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The Hiawatha USD 415 School Board voted in a special meeting Monday night to extend remote learning with a proposed return to in-school learning date of Thursday, Dec. 10.

The board met via Zoom conference with the meeting being aired on the district’s YouTube channel. The vote on remote learning was 5-2 with Tom Simmer, Keith Erdley, Amy Kopp, Jeff Brockhoff and Ian Schuetz voting yes and John Wright and Andrea Groth voting against the motion.

This vote was made after hearing from local and school health officials about cases within the schools, county and concern over numbers increasing this week following the holiday.

County Health Officer Robyn Downard reported to the board that as of Monday night there were 716 total cases with 110 active and 9 deaths. She said the number of positive cases daily went down over the weekend, but Monday morning had started increasing a little as some Thanksgiving exposures had occurred.

She told board members she expected a trend of rising cases this week due to Thanksgiving holiday exposures.

The board also heard from Hiawatha Community Hospital providers Danielle Jagels and Jodi Twombly. Jagels told board members they have seen an increase in staff positivity with 22 positive cases — or 9 percent of staff — in November. She said of those community members tested, they are seeing a 34 percent positivity rate and currently have five in-patients with COVID. Twombly added that the hospital was roughly at 50 percent patient capacity.

Jagels said she polled all of the hospital providers and 8 out of 9 of them recommended extending remote learning due to concern over rising numbers in the community and within the school setting.

“We know students learn better in school,” she said, noting that the trending numbers in the community were of a concern and there were more cases in long term care facilities that led them to make the recommendation for continued remote learning.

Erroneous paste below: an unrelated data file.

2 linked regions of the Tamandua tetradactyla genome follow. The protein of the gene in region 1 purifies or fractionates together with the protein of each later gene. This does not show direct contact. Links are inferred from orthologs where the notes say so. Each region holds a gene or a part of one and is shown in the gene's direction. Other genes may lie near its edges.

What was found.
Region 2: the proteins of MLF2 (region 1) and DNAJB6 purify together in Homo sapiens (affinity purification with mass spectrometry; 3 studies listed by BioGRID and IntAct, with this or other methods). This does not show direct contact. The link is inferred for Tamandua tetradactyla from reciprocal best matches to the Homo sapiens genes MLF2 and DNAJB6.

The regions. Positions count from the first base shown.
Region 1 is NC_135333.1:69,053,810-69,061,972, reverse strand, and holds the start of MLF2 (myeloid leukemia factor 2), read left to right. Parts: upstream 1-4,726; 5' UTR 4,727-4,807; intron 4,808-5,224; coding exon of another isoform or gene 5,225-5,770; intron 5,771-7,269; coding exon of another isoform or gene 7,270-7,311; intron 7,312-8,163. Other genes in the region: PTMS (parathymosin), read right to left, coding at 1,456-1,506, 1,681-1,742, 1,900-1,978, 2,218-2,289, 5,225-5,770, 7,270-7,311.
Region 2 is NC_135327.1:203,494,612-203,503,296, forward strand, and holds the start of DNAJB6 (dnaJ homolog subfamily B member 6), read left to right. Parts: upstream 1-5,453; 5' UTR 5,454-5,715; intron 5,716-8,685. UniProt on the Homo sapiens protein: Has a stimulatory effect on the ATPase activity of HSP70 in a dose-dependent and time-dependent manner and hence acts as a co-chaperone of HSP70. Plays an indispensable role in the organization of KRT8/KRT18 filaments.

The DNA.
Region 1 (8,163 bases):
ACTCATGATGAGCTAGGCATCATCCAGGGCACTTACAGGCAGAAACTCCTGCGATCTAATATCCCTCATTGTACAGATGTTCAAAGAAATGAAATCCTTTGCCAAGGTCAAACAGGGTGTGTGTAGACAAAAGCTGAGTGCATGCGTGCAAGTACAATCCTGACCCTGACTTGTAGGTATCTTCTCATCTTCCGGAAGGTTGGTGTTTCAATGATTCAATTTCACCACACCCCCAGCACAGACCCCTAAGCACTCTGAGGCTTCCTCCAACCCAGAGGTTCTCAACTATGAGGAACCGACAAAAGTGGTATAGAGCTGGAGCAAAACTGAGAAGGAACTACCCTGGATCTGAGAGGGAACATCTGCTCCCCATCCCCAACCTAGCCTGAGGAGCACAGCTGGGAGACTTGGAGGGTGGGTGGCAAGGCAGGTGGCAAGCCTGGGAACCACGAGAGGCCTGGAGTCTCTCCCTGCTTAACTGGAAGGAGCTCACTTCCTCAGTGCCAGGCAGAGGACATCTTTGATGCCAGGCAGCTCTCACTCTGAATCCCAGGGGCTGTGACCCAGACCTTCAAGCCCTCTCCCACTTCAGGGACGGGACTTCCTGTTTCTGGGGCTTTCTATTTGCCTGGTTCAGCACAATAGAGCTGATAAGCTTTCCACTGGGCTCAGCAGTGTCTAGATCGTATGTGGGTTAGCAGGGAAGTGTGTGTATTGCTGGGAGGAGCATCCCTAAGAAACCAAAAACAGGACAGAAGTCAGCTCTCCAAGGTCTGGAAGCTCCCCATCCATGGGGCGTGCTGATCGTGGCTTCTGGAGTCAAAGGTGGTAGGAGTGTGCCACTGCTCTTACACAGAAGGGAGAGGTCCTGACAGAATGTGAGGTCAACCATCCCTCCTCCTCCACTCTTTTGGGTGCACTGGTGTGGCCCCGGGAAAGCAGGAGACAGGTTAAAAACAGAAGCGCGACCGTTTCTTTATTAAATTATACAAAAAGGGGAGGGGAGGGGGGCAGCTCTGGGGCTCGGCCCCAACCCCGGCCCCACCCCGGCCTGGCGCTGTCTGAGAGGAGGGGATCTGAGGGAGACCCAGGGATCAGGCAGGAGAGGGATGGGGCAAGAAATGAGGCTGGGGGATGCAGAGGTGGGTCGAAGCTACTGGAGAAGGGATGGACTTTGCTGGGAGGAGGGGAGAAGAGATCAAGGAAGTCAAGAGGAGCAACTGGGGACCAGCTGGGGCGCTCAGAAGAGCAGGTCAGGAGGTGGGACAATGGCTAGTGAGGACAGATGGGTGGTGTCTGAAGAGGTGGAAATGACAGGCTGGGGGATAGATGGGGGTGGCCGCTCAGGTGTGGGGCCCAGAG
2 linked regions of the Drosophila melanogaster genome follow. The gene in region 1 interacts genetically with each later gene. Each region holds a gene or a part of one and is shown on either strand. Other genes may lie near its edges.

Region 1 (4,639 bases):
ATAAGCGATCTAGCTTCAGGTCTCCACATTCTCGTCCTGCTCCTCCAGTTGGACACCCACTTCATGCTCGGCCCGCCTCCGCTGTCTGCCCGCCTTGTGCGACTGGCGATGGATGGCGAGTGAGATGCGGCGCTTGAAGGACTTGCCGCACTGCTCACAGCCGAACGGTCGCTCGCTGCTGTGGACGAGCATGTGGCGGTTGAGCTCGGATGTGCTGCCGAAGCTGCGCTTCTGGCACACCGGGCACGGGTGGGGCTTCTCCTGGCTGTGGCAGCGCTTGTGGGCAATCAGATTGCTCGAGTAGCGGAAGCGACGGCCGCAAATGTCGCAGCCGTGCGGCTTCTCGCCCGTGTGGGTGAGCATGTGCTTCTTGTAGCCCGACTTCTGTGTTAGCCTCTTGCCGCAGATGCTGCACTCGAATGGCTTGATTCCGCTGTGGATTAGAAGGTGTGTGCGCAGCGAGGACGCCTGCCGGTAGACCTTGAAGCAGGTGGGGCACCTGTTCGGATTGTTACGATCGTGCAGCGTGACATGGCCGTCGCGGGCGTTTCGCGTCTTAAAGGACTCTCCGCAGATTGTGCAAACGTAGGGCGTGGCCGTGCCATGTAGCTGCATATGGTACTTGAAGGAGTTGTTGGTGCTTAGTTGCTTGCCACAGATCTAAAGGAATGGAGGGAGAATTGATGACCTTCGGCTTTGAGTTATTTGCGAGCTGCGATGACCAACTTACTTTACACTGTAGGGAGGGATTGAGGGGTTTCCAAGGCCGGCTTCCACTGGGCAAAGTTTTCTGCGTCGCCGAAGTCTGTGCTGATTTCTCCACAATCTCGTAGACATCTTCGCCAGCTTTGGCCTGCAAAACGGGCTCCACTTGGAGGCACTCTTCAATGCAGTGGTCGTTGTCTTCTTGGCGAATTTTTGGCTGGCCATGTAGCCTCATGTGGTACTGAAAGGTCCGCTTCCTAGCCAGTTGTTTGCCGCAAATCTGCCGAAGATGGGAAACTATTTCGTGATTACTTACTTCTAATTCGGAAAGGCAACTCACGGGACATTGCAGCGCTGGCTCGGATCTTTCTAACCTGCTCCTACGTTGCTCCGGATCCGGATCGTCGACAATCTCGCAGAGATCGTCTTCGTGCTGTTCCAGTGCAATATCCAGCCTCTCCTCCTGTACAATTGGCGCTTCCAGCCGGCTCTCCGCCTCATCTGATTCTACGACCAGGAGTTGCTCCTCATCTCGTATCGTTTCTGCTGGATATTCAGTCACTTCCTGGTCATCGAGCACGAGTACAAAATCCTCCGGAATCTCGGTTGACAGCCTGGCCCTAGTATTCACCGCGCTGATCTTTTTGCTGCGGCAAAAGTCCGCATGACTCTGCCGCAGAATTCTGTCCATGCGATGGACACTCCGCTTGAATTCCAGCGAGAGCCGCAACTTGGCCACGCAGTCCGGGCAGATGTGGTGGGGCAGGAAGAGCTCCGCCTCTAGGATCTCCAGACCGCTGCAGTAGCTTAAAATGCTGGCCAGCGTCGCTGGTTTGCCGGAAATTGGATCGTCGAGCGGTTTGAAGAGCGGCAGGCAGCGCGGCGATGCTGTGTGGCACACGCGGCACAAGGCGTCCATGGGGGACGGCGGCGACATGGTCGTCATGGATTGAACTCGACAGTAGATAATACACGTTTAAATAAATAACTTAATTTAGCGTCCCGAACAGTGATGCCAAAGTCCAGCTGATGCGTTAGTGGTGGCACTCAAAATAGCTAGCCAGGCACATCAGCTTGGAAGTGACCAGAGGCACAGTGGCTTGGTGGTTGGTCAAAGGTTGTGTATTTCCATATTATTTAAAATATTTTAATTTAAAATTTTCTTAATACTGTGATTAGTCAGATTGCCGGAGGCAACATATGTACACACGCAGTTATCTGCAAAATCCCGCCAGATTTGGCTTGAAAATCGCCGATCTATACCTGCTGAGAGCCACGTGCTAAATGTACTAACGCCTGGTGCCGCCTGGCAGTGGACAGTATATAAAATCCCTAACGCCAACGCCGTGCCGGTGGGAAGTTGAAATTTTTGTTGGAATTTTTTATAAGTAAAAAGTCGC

The board also heard from district nurses and reviewed the gaiting criteria that had previously been adopted by the board as a guideline for determining whether remote, hybrid or on-site learning was most beneficial. According to numbers, the elementary was in the “red” in all but one section and is showing 8 students and 1 staff member positive.

Nurse Whitney McCauley said since most data to date has shown that most younger children aren’t getting the virus, she was “very concerned” about the multiple positives in elementary. She did confirm that the 8 total did include two family groups, plus individual positive cases.

The middle and high school numbers were slightly better, with most criteria out of the red zone — except for one area at the high school level. At HMS there were 3 positive students and 0 staff as of Monday. At the high school, there were 0 positive staff members and 7 positive students.

Head District Nurse Erin Wenger said the 7 positives at the high school did concern her if the district was considering allowing sports to resume soon.

She also reported that other district staff had been hit hard by the virus and if one more custodian or kitchen worker was gone from any of the buildings, then that building would potentially have to close as those services would not be available. As of Monday, two custodians and two kitchen staff members were out at the elementary, one custodian and one kitchen worker from the middle school and two custodians and one kitchen staff member from the high school.

Superintendent Lonnie Moser confirmed that meals were being served for pickup or delivery on Tuesdays and Thursdays during the remote learning phase.

Board members had extended discussion concerning whether to extend the remote learning. Board President Tom Simmer said he thinks that cases will start to spike this coming week due to exposure at Thanksgiving and that going back on Thursday of this week was too soon.

“I am not in favor of returning,” he said.

Board member Amy Kopp suggested extending the remote learning for just one more week — with a return to classroom scheduled for Dec. 10. She said this would allow health officials time to review data coming in concerning Thanksgiving exposures. Board members Jeff Brockhoff and Keith Erdley also agreed. Brockhoff said historically there is a spike after each holiday and Erdley said he didn’t really feel returning on the 10th would have an effect on community numbers.

Wright told the other board members he felt the students were safer in the schools where conditions were being monitored, rather than out in the community — potentially causing more spread.